Cant Strip alleges that, after the March letter, Manville representatives proceeded to breach the fabricator agreement by telling Cant Strip's customers that Manville's warranty did not extend to them. For example, in July 1992, a Manville representative notified "all approved roofing contractors/distributors" that Manville would guarantee only perlite products that were fabricated by Manville. Manville concedes that this statement was at least "inconsistent" with the terms of the fabricator agreement. Cant Strip also claims Manville subjected Cant Strip to an unreasonable credit hold.

Cant Strip filed suit in November, 1992, claiming Manville breached the fabricator agreement, engaged in illegal tying, attempted to monopolize, and monopolized the relevant market. After Cant Strip filed suit, Manville formally terminated the fabricator agreement by providing written notice on January 11, 1993 that the agreement would terminate in 60 days.

Cant Strip moved for a preliminary injunction "to maintain the status quo between the parties" by enjoining Manville from (1) terminating the fabricator agreement, (2) making false representations to Cant Strip customers regarding the single source warranty, and (3) engaging in a "retaliatory credit policy." By the time of the hearing on the motion, the parties had resolved the second and third issues. The district court therefore considered only whether to enjoin the termination of the fabricator agreement. The district court concluded that serious questions existed on Cant Strip's contract claim and that the balance of hardships tipped sharply in Cant Strip's favor. The district court did not, however, enjoin the termination of the contract. "Rather, the Court will permit the contract to terminate, but require pendente lite that Manville continue to deal with Cant [Strip] as a fabricator on the terms provided in the parties['] existing agreement." The district court did not consider any of Cant Strip's antitrust claims. The district court required Cant Strip to post bond in the amount of $5,000.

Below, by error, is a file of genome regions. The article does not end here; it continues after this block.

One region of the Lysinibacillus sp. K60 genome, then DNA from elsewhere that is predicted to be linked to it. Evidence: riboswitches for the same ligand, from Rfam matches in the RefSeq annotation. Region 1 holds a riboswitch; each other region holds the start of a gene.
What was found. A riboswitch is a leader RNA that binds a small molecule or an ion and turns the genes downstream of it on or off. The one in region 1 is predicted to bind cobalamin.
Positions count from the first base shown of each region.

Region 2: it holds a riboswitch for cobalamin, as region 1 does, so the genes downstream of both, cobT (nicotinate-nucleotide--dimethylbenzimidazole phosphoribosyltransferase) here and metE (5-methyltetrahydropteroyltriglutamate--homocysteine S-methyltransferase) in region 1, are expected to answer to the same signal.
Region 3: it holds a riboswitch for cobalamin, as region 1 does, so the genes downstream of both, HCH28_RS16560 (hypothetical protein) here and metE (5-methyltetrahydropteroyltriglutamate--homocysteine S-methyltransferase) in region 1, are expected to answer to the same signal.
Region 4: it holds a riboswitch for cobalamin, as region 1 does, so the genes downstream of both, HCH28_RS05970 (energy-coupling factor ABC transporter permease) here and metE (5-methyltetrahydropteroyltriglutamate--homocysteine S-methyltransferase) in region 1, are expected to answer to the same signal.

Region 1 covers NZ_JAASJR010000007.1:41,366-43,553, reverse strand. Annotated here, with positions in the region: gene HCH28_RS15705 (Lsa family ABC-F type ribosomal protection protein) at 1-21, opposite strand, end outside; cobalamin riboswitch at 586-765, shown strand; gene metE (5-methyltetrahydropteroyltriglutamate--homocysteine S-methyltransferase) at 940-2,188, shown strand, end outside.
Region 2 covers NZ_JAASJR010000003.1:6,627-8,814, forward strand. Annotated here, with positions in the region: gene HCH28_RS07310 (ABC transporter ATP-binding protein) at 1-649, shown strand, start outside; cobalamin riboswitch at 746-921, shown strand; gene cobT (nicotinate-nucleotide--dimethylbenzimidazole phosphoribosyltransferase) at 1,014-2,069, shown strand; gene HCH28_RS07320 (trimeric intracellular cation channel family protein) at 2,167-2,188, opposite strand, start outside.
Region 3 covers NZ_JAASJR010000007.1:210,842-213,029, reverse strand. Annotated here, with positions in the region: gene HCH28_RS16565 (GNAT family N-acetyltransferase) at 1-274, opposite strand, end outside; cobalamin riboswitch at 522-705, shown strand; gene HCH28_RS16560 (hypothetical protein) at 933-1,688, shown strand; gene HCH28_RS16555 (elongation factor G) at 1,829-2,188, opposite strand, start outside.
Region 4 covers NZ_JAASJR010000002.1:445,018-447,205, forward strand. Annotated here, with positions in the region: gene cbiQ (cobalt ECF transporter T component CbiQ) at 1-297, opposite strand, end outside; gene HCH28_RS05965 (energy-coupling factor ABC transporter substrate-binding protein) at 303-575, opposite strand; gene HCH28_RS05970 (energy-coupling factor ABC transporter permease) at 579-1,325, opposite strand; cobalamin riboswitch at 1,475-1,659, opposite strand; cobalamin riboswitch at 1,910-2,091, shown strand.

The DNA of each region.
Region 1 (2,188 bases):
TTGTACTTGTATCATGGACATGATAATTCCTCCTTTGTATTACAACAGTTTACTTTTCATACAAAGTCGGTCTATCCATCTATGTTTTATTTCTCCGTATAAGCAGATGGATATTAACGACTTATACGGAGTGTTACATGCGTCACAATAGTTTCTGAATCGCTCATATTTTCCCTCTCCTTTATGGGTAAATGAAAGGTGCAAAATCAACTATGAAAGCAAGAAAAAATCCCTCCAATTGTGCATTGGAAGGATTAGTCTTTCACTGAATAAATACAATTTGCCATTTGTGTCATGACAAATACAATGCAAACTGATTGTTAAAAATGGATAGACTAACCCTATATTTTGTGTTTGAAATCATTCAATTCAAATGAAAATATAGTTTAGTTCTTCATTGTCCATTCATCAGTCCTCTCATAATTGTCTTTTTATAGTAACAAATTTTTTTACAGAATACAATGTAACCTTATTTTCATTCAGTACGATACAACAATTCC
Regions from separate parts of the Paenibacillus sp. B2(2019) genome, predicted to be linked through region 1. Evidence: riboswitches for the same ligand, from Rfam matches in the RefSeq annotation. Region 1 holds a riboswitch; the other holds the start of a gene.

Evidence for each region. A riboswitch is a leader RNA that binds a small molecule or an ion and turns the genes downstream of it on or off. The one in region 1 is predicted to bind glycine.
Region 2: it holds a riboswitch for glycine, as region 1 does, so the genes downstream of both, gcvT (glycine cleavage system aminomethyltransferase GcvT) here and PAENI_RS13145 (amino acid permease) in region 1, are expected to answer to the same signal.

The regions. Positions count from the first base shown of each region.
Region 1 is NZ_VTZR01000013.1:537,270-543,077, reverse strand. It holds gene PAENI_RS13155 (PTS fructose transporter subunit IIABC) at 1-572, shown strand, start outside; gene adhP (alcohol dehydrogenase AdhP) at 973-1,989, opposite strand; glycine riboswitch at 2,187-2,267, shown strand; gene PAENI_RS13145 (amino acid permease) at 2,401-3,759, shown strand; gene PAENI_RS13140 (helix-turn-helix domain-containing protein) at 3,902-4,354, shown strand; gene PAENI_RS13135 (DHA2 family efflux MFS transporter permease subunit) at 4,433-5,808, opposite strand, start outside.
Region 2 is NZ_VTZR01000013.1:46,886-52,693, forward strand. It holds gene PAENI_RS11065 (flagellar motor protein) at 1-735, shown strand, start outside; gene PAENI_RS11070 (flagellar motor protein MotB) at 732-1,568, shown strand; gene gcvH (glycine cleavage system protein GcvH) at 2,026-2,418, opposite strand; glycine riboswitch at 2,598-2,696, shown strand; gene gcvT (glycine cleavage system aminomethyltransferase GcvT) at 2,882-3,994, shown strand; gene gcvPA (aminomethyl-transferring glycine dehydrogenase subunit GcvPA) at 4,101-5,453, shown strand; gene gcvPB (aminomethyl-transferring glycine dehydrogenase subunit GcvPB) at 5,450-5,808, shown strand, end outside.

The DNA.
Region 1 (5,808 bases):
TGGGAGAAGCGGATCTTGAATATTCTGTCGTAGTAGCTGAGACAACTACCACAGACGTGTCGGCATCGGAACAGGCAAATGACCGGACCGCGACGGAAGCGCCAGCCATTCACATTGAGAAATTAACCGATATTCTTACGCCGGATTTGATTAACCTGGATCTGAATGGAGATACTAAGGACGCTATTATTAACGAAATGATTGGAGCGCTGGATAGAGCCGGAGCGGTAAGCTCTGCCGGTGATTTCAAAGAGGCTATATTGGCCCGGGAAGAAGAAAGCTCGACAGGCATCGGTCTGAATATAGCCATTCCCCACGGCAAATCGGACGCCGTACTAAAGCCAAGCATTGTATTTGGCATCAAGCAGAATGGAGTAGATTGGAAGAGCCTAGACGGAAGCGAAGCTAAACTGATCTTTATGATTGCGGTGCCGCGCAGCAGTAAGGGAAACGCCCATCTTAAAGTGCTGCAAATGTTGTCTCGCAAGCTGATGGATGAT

"Review of a ruling on a motion for a preliminary injunction is 'very limited.' " Oakland Tribune, Inc. v. Chronicle Publishing Co., 762 F.2d 1374, 1376 (9th Cir.1985) (quoting Apple Computer, Inc. v. Formula Int'l, Inc., 725 F.2d 521, 523 (9th Cir.1984)). We review the decision to grant a preliminary injunction for abuse of discretion. Rent-A-Center, Inc. v. Canyon Television & Appliance Rental, Inc., 944 F.2d 597, 600 (9th Cir.1991). We review the district court's findings of fact for clear error and its conclusions of law de novo. Id.